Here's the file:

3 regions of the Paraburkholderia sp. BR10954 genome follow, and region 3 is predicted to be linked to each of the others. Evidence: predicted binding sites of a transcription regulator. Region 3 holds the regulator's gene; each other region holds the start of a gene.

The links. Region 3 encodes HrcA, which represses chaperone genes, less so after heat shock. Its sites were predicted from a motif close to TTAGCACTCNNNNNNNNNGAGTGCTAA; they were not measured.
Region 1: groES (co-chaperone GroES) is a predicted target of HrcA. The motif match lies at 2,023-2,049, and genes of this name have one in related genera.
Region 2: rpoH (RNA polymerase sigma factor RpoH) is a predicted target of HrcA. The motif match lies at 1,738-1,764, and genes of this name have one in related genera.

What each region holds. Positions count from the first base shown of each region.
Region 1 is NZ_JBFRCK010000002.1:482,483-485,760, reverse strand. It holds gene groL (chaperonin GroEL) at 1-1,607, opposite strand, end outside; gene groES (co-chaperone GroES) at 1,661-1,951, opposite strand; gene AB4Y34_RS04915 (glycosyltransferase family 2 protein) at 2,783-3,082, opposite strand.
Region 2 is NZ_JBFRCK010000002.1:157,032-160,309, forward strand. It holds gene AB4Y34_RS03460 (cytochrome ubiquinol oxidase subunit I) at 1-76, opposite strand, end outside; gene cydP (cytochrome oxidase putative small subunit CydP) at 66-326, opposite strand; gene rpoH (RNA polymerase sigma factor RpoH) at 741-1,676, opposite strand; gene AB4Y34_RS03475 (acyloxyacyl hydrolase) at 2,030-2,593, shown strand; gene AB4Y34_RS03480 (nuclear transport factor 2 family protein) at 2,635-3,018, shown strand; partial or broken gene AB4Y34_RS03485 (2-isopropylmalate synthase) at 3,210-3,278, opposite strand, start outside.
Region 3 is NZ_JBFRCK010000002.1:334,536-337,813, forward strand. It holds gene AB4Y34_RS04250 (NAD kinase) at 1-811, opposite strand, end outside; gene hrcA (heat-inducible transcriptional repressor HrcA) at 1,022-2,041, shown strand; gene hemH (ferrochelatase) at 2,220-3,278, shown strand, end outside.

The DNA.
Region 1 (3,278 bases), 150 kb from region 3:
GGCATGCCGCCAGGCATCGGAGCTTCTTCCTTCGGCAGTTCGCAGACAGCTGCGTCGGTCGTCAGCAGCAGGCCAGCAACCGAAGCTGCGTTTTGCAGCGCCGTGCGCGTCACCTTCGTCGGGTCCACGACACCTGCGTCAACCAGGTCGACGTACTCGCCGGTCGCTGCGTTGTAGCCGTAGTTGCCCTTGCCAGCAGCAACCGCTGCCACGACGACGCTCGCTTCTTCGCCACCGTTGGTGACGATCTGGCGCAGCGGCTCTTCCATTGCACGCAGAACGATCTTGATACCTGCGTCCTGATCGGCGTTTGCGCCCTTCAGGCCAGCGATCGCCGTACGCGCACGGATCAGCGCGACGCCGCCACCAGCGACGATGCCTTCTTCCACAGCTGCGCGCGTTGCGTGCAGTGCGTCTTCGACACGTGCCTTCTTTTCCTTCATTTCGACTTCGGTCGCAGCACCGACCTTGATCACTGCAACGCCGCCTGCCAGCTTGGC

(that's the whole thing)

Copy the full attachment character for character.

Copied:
3 regions of the Paraburkholderia sp. BR10954 genome follow, and region 3 is predicted to be linked to each of the others. Evidence: predicted binding sites of a transcription regulator. Region 3 holds the regulator's gene; each other region holds the start of a gene.

The links. Region 3 encodes HrcA, which represses chaperone genes, less so after heat shock. Its sites were predicted from a motif close to TTAGCACTCNNNNNNNNNGAGTGCTAA; they were not measured.
Region 1: groES (co-chaperone GroES) is a predicted target of HrcA. The motif match lies at 2,023-2,049, and genes of this name have one in related genera.
Region 2: rpoH (RNA polymerase sigma factor RpoH) is a predicted target of HrcA. The motif match lies at 1,738-1,764, and genes of this name have one in related genera.

What each region holds. Positions count from the first base shown of each region.
Region 1 is NZ_JBFRCK010000002.1:482,483-485,760, reverse strand. It holds gene groL (chaperonin GroEL) at 1-1,607, opposite strand, end outside; gene groES (co-chaperone GroES) at 1,661-1,951, opposite strand; gene AB4Y34_RS04915 (glycosyltransferase family 2 protein) at 2,783-3,082, opposite strand.
Region 2 is NZ_JBFRCK010000002.1:157,032-160,309, forward strand. It holds gene AB4Y34_RS03460 (cytochrome ubiquinol oxidase subunit I) at 1-76, opposite strand, end outside; gene cydP (cytochrome oxidase putative small subunit CydP) at 66-326, opposite strand; gene rpoH (RNA polymerase sigma factor RpoH) at 741-1,676, opposite strand; gene AB4Y34_RS03475 (acyloxyacyl hydrolase) at 2,030-2,593, shown strand; gene AB4Y34_RS03480 (nuclear transport factor 2 family protein) at 2,635-3,018, shown strand; partial or broken gene AB4Y34_RS03485 (2-isopropylmalate synthase) at 3,210-3,278, opposite strand, start outside.
Region 3 is NZ_JBFRCK010000002.1:334,536-337,813, forward strand. It holds gene AB4Y34_RS04250 (NAD kinase) at 1-811, opposite strand, end outside; gene hrcA (heat-inducible transcriptional repressor HrcA) at 1,022-2,041, shown strand; gene hemH (ferrochelatase) at 2,220-3,278, shown strand, end outside.

The DNA.
Region 1 (3,278 bases), 150 kb from region 3:
GGCATGCCGCCAGGCATCGGAGCTTCTTCCTTCGGCAGTTCGCAGACAGCTGCGTCGGTCGTCAGCAGCAGGCCAGCAACCGAAGCTGCGTTTTGCAGCGCCGTGCGCGTCACCTTCGTCGGGTCCACGACACCTGCGTCAACCAGGTCGACGTACTCGCCGGTCGCTGCGTTGTAGCCGTAGTTGCCCTTGCCAGCAGCAACCGCTGCCACGACGACGCTCGCTTCTTCGCCACCGTTGGTGACGATCTGGCGCAGCGGCTCTTCCATTGCACGCAGAACGATCTTGATACCTGCGTCCTGATCGGCGTTTGCGCCCTTCAGGCCAGCGATCGCCGTACGCGCACGGATCAGCGCGACGCCGCCACCAGCGACGATGCCTTCTTCCACAGCTGCGCGCGTTGCGTGCAGTGCGTCTTCGACACGTGCCTTCTTTTCCTTCATTTCGACTTCGGTCGCAGCACCGACCTTGATCACTGCAACGCCGCCTGCCAGCTTGGC